PSA: Your Vendors Work for You

PSA: Your Vendors Work for You

I received an email just before 8am yesterday morning alerting me, and one of our division Chief People Officers, that a recruiting ad for one of our media properties had been served up on Breitbart News. The ad had been brought to the Communications team’s attention via a tweet stating that our reputable media company probably didn’t want to be associated to a site reportedly linked to white supremacy.

Shit.

Nothing replaces the need for morning caffeine like a sprint exercise to triage the impact to our brand, coupled with getting the site removed from our retargeting campaign. But guess what? The removal process was easy. Why? Because vendors work for you!

Vendors are specialized professionals/services that you pay a fee to make your life easier and to drive a measurable result. But shops across the board leave money on the table and limit their interactions to the baseline services they contract vendors for every day. Sure, it’s great when vendors deliver your quarterly deck with your logo, total visitors and apply clicks outlined (it certainly saves you some time on logging into your self-service dashboard to pull it yourself), but you need to make sure that you’re maximizing the full scope of your investment. Here are a few suggestions on how:

Quarterly Business Reviews

The end of Q1 is rapidly approaching, so start maximizing your vendor relationships by securing a more detailed report. Provide your source data to your vendor partners in advance, so that they model your funnel metrics and bring them to your review vs you having to marry the data for a complete picture of performance later.

Ask your vendor to bring recommendations on how to maximize your current spend to your review. For example, our digital campaigns lead requests Indeed provide a breakdown of our click ratio on organic and paid posts and we “blacklist” roles that no longer need sponsorship due to high organic traffic. Instead of throwing more money at underperforming roles/categories, we have our vendor work for us by redistributing our funds more effectively.

Additionally, don’t wait until mid to late April for your Q1 review. When you wait until mid-month of the following month, you’ve already lost valuable time to adjust your strategy for the new quarter and will always be a month behind on your calendar year. Manage expectations of delivery with your vendor partners and schedule reviews within the first week following the close of the previous quarter.

Optimizing Your Job Postings

95% of job postings suck and that’s never going to change. Every blogger on FOT’s lineup – past and present – has covered this topic and we’ve still not seen a shift. Recruiters aren’t copywriters or marketers or culture mavens. And that’s okay. You can still game your job posting to perform without all that compelling content woven in,

Because vertical search engines like Indeed, Glassdoor, and LinkedIn don’t care about compelling content or cultural tidbits, they care about relevancy.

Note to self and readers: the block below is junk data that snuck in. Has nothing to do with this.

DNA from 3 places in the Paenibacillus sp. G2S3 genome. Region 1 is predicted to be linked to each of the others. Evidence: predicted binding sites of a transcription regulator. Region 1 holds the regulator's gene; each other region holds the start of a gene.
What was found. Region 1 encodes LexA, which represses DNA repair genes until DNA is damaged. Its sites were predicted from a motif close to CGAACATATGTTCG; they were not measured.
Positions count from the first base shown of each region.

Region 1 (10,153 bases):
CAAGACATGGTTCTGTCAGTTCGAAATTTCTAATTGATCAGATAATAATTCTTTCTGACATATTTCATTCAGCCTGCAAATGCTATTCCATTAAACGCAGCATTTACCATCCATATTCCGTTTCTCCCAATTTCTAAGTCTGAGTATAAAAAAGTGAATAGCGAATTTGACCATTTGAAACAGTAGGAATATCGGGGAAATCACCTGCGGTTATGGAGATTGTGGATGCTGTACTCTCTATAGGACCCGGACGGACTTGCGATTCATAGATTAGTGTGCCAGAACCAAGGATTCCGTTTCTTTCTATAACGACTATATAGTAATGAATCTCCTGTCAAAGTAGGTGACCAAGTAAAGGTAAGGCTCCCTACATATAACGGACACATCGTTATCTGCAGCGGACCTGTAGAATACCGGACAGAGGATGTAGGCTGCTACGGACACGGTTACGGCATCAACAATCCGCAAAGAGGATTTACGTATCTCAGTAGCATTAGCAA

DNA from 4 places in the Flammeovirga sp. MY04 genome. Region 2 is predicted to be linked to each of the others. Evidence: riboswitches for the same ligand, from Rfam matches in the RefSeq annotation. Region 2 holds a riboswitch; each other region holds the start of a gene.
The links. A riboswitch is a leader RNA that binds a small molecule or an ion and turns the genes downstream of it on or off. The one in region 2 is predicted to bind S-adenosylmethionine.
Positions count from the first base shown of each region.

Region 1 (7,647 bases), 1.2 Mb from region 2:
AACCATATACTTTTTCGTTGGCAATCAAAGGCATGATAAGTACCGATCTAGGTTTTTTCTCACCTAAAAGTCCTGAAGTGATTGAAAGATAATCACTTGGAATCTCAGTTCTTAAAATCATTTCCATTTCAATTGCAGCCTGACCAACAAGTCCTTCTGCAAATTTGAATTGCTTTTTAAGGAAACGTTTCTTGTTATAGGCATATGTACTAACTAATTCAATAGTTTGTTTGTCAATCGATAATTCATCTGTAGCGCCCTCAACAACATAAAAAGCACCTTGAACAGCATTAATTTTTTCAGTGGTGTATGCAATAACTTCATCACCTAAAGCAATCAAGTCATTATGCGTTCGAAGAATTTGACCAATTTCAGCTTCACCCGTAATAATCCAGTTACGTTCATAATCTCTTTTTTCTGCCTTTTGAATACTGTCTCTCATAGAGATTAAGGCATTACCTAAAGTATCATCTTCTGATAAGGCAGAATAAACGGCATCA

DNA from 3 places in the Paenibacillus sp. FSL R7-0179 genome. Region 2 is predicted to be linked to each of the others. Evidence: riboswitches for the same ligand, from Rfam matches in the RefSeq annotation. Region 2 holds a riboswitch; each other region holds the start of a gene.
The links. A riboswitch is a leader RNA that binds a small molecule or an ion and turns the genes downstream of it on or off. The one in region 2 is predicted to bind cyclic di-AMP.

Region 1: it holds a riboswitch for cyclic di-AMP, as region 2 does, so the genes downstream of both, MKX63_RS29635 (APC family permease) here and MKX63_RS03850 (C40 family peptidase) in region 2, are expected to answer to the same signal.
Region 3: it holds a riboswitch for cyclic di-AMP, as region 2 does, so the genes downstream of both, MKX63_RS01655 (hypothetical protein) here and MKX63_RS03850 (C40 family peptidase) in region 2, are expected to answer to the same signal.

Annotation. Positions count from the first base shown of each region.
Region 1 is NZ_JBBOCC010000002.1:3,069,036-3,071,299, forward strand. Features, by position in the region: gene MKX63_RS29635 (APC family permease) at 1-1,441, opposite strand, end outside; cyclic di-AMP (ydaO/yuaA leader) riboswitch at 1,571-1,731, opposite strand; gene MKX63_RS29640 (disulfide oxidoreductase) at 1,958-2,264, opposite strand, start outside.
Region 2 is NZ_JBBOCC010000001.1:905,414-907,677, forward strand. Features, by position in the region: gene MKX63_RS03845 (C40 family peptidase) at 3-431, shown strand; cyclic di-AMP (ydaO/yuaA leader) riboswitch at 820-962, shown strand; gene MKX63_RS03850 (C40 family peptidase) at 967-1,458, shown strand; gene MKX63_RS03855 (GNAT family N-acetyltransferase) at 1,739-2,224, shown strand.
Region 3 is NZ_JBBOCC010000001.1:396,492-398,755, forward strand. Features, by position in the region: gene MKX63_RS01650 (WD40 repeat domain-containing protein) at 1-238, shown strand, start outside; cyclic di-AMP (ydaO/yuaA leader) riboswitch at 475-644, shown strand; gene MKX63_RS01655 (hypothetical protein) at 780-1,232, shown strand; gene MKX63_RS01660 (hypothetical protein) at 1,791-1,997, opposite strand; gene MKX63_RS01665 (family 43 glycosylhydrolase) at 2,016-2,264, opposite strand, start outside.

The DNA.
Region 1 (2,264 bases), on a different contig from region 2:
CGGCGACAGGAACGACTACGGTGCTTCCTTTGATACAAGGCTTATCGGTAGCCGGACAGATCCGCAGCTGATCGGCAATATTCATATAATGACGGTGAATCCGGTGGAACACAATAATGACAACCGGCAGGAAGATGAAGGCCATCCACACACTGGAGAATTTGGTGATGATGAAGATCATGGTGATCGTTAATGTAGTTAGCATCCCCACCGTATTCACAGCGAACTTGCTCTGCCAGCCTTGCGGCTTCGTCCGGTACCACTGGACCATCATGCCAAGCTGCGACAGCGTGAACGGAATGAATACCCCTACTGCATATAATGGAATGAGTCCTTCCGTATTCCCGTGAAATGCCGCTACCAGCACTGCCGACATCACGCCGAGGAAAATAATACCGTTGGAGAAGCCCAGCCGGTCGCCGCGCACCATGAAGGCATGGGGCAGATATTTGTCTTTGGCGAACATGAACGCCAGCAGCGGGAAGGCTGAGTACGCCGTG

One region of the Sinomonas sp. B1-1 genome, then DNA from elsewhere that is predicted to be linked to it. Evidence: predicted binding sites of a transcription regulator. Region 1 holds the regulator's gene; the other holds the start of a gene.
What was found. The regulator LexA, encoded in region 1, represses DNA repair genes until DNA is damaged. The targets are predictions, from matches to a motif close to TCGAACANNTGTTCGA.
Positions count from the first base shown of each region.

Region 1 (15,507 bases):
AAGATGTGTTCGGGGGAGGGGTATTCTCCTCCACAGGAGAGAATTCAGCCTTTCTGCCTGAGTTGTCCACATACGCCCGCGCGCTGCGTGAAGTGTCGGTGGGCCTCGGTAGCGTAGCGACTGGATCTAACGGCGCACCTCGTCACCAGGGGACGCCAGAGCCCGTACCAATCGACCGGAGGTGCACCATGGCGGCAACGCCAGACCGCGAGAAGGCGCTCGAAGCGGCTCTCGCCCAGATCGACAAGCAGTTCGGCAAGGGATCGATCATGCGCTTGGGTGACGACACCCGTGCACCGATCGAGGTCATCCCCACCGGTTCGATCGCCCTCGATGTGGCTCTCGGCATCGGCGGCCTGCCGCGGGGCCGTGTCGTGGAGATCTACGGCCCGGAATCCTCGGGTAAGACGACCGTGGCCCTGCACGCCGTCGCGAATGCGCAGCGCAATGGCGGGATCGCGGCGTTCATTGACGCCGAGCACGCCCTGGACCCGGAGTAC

To maximize your vendor partners on optimizing your job postings, start by running a report in your ATS to identify your top 10-15 most commonly posted job titles. From there, set up a call and work with your vendors to increase their relevancy. Ask them to provide recommendations on normalizing job titles and dig into how many times a keyword should be mentioned in the first 200 words and full text to increase ranking on their site.

For example, one of the employment branding specialists on my team was struggling to create lift in applicant flow for a Solution Store Specialist role because no one knows what those words mean. It’s a company specific job title that has zero relevance outside of our bubble, even if she wrapped it in culture gush. In working with our vendor partner, she was able to develop a lowest common denominator job title that people actually searched for (Retail Sales Associate), littered her posting with vendor suggested keywords, and in turn, drove up the role position in search rankings.

Upskilling Your Team

You’ll never see a return on your investment if people aren’t using your investments. But to see traction in adoption, end users need to understand what’s in it for me (WIIFM). The vendors you use also know this and they’ve developed a suite of training options to help!

Start the upskilling process by setting KPIs against expectations of vendor performance. An easy way to approach this is by source of applicants and source of hires. What slice of the pie should each vendor be making up based on your investment with them for the year? Next, be transparent with your team about the amount of money you spend on tooling and vendor partners annually and have their KPIs ladder up to your source KPIs. Work with your vendors to deliver web-based or in-person training of the tools you purchased with your team and training that support adjacent skillets to upskill them as recruiters. Last, tie one of your team’s performance goals to upskilling and ask your vendors to provide a calendar of their upcoming webinars and whitepapers and push them out to your team to attend and to satisfy their goal.

Protecting Your Investment

My morning was impacted because our team failed to protect our investment. When investing in targeted campaigns, through programmatic vendors or even Facebook, it’s essential that you work with your vendor to blacklist sites that are not representative of your brand and exclude your company’s IPs so that ads aren’t served up to your current employee base.

In two weeks, you’ll be a quarter into the year. Maximize your ROI for the remaining three by making vendors work for you.

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